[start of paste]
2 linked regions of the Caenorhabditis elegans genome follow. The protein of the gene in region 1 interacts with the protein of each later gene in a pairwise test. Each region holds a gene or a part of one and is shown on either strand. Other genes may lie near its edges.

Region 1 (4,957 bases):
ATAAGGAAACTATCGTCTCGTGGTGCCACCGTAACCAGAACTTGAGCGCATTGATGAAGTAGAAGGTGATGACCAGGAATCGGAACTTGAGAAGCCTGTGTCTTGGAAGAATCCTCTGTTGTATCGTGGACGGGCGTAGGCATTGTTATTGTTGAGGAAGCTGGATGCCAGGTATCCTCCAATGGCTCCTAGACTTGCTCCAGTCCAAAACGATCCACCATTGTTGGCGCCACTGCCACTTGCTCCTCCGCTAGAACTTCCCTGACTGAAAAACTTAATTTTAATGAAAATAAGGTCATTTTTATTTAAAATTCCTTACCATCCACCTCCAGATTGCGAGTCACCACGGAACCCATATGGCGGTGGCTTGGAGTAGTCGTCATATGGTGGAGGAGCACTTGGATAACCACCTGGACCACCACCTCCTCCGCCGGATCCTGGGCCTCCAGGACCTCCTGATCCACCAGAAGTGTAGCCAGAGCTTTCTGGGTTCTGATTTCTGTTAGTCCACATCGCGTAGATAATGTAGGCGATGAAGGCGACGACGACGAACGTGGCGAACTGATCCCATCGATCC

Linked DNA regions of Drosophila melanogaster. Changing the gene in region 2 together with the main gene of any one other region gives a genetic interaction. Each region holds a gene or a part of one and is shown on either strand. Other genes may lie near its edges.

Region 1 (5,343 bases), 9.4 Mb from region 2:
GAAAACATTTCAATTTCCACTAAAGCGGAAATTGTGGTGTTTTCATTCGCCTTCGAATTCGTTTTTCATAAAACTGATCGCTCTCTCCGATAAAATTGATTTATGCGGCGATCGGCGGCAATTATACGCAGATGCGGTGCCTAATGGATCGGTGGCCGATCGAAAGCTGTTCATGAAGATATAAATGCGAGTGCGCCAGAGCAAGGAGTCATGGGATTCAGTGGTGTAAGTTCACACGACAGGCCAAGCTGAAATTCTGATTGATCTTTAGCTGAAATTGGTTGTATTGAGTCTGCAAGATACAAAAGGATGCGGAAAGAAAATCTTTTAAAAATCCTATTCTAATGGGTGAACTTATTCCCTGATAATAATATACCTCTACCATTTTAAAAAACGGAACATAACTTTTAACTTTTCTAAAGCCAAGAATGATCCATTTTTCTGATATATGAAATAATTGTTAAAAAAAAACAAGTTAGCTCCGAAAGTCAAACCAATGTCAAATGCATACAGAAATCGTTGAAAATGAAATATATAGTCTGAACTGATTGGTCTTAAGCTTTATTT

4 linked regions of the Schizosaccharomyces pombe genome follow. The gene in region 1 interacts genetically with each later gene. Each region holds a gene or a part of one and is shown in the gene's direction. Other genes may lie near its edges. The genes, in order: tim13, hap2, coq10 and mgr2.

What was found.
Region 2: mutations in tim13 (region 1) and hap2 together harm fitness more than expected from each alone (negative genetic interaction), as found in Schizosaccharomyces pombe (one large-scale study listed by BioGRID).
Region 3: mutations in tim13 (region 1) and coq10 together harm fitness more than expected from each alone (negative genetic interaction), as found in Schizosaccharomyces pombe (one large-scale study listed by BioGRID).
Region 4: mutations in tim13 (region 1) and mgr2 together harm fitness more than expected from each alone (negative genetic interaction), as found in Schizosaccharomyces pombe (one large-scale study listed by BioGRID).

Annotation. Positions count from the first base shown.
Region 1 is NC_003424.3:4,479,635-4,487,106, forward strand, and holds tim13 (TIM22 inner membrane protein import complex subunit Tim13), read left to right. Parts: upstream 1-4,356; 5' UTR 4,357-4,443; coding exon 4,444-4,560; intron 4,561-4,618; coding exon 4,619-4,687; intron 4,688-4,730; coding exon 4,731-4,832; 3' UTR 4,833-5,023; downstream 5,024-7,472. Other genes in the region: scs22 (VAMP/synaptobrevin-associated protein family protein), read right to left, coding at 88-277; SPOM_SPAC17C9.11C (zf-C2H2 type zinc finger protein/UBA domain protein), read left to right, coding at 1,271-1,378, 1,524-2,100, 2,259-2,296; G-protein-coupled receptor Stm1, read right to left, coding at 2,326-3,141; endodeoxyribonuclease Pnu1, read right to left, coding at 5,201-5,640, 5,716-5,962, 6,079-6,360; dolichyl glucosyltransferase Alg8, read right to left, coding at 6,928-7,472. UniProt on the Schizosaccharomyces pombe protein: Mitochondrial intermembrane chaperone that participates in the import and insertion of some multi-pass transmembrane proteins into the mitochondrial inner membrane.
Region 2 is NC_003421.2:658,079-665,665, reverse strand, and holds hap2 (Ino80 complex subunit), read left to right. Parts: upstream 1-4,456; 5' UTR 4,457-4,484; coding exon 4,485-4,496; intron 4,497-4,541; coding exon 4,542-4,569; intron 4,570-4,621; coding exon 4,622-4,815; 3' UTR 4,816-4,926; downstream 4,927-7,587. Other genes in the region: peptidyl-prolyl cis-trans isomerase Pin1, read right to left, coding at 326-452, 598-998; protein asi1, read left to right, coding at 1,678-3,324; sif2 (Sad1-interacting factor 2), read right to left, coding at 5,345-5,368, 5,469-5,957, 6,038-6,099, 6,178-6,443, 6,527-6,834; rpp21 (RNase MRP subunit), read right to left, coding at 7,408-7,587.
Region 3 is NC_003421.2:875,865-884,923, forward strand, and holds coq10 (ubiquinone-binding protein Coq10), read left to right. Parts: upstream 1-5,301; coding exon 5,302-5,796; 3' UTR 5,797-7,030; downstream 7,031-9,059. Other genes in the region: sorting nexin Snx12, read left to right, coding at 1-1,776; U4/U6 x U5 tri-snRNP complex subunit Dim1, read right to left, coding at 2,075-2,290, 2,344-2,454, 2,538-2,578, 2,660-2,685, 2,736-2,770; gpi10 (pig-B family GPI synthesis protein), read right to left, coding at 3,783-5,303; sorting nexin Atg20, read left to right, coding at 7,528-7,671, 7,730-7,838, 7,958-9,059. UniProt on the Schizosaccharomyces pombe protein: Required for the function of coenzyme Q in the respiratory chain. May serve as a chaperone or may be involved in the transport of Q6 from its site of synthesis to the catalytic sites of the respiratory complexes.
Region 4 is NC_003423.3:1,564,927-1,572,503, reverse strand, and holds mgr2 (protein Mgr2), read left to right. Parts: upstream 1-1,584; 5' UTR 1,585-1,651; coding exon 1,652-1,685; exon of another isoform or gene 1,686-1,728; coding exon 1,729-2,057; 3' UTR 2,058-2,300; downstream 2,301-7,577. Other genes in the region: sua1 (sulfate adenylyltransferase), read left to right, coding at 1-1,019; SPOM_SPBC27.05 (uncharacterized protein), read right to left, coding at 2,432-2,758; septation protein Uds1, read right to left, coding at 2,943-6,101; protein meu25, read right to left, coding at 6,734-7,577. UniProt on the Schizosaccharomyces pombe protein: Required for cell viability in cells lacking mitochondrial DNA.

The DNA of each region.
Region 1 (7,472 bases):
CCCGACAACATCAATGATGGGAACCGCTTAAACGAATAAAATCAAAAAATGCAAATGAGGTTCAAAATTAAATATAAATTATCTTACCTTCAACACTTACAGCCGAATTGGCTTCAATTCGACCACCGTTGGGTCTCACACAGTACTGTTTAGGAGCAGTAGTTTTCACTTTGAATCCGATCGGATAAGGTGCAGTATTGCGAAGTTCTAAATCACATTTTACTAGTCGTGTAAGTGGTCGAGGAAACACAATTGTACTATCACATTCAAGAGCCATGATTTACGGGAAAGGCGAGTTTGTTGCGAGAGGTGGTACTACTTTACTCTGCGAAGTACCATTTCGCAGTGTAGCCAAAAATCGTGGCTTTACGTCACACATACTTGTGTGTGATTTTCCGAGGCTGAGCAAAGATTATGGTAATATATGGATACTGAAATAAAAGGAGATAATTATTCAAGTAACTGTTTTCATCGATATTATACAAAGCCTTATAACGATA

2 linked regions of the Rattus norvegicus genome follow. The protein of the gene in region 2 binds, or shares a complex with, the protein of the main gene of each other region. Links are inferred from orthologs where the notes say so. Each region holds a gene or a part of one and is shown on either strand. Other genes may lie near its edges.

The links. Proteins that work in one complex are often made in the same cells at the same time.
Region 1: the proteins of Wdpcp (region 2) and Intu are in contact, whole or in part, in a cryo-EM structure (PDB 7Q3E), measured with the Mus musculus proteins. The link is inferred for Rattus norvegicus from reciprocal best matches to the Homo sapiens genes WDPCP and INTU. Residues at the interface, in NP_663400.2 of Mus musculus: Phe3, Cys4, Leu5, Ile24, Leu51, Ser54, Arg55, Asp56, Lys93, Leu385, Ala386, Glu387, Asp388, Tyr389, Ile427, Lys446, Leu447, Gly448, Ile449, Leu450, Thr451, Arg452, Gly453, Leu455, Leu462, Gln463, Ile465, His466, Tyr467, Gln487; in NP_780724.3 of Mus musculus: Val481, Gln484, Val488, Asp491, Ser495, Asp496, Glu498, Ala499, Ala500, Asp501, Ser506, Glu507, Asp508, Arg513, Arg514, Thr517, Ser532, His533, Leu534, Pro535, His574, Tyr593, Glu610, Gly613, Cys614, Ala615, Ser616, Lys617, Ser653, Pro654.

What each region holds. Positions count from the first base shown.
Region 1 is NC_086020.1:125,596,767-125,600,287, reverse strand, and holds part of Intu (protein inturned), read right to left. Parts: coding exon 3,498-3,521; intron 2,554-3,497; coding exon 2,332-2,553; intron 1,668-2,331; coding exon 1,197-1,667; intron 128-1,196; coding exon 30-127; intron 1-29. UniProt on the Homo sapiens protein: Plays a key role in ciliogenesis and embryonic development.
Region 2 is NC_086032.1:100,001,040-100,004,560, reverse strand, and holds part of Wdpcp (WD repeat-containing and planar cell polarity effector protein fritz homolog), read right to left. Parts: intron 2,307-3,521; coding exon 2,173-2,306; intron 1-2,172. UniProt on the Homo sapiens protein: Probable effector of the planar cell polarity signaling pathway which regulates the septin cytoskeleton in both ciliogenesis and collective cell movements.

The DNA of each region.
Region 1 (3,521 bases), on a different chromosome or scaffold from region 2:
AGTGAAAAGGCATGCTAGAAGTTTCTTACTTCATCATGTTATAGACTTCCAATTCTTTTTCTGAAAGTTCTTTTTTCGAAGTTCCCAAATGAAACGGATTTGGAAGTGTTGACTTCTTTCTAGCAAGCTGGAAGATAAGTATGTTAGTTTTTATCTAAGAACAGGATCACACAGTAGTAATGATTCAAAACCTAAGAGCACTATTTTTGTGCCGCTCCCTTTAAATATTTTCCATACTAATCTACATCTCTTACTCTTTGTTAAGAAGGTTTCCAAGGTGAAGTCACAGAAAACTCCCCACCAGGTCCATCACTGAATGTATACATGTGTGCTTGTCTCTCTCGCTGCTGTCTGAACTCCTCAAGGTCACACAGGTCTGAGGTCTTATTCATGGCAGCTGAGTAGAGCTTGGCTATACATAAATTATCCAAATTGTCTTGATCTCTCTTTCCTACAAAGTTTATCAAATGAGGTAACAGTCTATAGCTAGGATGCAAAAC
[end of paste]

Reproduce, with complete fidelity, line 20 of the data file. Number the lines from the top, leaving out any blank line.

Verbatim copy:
2 linked regions of the Rattus norvegicus genome follow. The protein of the gene in region 2 binds, or shares a complex with, the protein of the main gene of each other region. Links are inferred from orthologs where the notes say so. Each region holds a gene or a part of one and is shown on either strand. Other genes may lie near its edges.